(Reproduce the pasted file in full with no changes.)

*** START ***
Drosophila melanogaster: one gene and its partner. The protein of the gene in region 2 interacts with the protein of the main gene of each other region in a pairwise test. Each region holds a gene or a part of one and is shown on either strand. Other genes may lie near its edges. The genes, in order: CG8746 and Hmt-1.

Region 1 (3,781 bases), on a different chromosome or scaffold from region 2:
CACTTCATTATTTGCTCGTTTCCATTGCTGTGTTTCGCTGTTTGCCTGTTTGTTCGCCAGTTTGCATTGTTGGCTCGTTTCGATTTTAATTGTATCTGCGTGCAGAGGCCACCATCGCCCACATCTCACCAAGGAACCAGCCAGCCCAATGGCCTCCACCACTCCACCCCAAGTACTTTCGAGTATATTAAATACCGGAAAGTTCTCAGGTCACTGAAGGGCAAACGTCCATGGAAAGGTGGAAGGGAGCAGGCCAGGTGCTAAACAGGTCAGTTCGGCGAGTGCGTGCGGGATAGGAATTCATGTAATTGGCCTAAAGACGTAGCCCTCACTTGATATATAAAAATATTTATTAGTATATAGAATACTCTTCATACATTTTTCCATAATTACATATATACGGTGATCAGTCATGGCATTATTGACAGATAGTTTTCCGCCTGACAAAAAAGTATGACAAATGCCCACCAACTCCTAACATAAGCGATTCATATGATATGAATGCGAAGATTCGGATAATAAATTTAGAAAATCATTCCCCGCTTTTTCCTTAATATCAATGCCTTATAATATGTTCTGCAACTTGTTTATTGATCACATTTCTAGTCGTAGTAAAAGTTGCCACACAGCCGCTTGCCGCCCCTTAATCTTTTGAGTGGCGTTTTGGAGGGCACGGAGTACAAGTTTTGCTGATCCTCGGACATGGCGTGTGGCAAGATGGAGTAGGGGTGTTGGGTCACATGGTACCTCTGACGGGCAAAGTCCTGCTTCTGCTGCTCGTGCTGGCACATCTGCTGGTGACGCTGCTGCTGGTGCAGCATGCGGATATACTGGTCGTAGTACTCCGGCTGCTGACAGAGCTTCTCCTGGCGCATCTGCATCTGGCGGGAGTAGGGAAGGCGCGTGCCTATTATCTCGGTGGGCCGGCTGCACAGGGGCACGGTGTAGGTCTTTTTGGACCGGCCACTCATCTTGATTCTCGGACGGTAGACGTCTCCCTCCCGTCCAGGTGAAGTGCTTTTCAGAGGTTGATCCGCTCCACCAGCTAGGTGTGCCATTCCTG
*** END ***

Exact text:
Drosophila melanogaster: one gene and its partner. The protein of the gene in region 2 interacts with the protein of the main gene of each other region in a pairwise test. Each region holds a gene or a part of one and is shown on either strand. Other genes may lie near its edges. The genes, in order: CG8746 and Hmt-1.

Region 1 (3,781 bases), on a different chromosome or scaffold from region 2:
CACTTCATTATTTGCTCGTTTCCATTGCTGTGTTTCGCTGTTTGCCTGTTTGTTCGCCAGTTTGCATTGTTGGCTCGTTTCGATTTTAATTGTATCTGCGTGCAGAGGCCACCATCGCCCACATCTCACCAAGGAACCAGCCAGCCCAATGGCCTCCACCACTCCACCCCAAGTACTTTCGAGTATATTAAATACCGGAAAGTTCTCAGGTCACTGAAGGGCAAACGTCCATGGAAAGGTGGAAGGGAGCAGGCCAGGTGCTAAACAGGTCAGTTCGGCGAGTGCGTGCGGGATAGGAATTCATGTAATTGGCCTAAAGACGTAGCCCTCACTTGATATATAAAAATATTTATTAGTATATAGAATACTCTTCATACATTTTTCCATAATTACATATATACGGTGATCAGTCATGGCATTATTGACAGATAGTTTTCCGCCTGACAAAAAAGTATGACAAATGCCCACCAACTCCTAACATAAGCGATTCATATGATATGAATGCGAAGATTCGGATAATAAATTTAGAAAATCATTCCCCGCTTTTTCCTTAATATCAATGCCTTATAATATGTTCTGCAACTTGTTTATTGATCACATTTCTAGTCGTAGTAAAAGTTGCCACACAGCCGCTTGCCGCCCCTTAATCTTTTGAGTGGCGTTTTGGAGGGCACGGAGTACAAGTTTTGCTGATCCTCGGACATGGCGTGTGGCAAGATGGAGTAGGGGTGTTGGGTCACATGGTACCTCTGACGGGCAAAGTCCTGCTTCTGCTGCTCGTGCTGGCACATCTGCTGGTGACGCTGCTGCTGGTGCAGCATGCGGATATACTGGTCGTAGTACTCCGGCTGCTGACAGAGCTTCTCCTGGCGCATCTGCATCTGGCGGGAGTAGGGAAGGCGCGTGCCTATTATCTCGGTGGGCCGGCTGCACAGGGGCACGGTGTAGGTCTTTTTGGACCGGCCACTCATCTTGATTCTCGGACGGTAGACGTCTCCCTCCCGTCCAGGTGAAGTGCTTTTCAGAGGTTGATCCGCTCCACCAGCTAGGTGTGCCATTCCTG